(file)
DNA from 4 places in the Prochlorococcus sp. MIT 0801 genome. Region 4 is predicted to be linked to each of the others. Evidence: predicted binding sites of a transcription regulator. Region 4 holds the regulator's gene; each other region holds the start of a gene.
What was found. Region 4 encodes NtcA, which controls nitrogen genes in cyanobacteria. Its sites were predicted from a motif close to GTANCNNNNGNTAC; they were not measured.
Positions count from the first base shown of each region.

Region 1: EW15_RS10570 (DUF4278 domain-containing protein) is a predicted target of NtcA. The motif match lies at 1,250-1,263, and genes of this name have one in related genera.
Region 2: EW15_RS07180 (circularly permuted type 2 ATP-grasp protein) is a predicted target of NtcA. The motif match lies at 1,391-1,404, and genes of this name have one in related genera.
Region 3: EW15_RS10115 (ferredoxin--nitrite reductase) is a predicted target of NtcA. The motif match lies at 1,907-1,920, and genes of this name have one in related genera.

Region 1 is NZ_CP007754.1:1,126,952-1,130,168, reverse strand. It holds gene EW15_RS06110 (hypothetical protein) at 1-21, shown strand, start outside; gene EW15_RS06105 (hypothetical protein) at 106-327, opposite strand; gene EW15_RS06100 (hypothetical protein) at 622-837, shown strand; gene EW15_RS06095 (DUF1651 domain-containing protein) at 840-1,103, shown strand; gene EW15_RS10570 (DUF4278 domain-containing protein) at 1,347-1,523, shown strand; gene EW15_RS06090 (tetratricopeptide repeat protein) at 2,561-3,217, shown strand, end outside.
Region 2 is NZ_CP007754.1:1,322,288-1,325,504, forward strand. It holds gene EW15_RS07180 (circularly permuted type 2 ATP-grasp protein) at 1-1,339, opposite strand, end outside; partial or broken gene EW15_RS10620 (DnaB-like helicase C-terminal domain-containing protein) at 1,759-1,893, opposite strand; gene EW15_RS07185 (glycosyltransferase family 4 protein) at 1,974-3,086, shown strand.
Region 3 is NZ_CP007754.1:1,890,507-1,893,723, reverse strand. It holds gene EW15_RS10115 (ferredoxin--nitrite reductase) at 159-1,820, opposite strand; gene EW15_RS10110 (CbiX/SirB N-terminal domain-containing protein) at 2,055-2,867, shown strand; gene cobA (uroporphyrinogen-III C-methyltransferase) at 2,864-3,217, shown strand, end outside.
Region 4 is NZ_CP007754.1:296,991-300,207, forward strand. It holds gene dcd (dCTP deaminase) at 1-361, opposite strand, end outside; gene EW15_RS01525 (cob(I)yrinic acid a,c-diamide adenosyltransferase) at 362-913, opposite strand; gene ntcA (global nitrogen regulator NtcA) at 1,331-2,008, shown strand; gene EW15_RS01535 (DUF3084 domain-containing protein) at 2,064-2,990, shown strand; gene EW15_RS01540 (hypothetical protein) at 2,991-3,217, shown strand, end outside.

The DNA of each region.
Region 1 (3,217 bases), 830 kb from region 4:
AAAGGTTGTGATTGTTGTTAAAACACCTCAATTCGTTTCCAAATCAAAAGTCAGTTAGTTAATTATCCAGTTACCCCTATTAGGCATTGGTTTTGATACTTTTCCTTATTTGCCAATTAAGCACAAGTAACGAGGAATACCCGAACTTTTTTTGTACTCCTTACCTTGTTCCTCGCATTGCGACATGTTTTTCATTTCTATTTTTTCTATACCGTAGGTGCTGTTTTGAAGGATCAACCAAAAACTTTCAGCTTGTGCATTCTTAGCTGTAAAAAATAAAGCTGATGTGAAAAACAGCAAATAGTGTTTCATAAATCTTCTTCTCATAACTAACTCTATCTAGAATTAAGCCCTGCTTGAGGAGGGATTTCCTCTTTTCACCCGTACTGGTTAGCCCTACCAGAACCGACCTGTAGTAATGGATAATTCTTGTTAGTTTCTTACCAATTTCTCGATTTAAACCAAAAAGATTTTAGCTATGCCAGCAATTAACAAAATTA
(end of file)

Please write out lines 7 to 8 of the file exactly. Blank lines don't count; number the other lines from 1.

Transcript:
Region 1 is NZ_CP007754.1:1,126,952-1,130,168, reverse strand. It holds gene EW15_RS06110 (hypothetical protein) at 1-21, shown strand, start outside; gene EW15_RS06105 (hypothetical protein) at 106-327, opposite strand; gene EW15_RS06100 (hypothetical protein) at 622-837, shown strand; gene EW15_RS06095 (DUF1651 domain-containing protein) at 840-1,103, shown strand; gene EW15_RS10570 (DUF4278 domain-containing protein) at 1,347-1,523, shown strand; gene EW15_RS06090 (tetratricopeptide repeat protein) at 2,561-3,217, shown strand, end outside.
Region 2 is NZ_CP007754.1:1,322,288-1,325,504, forward strand. It holds gene EW15_RS07180 (circularly permuted type 2 ATP-grasp protein) at 1-1,339, opposite strand, end outside; partial or broken gene EW15_RS10620 (DnaB-like helicase C-terminal domain-containing protein) at 1,759-1,893, opposite strand; gene EW15_RS07185 (glycosyltransferase family 4 protein) at 1,974-3,086, shown strand.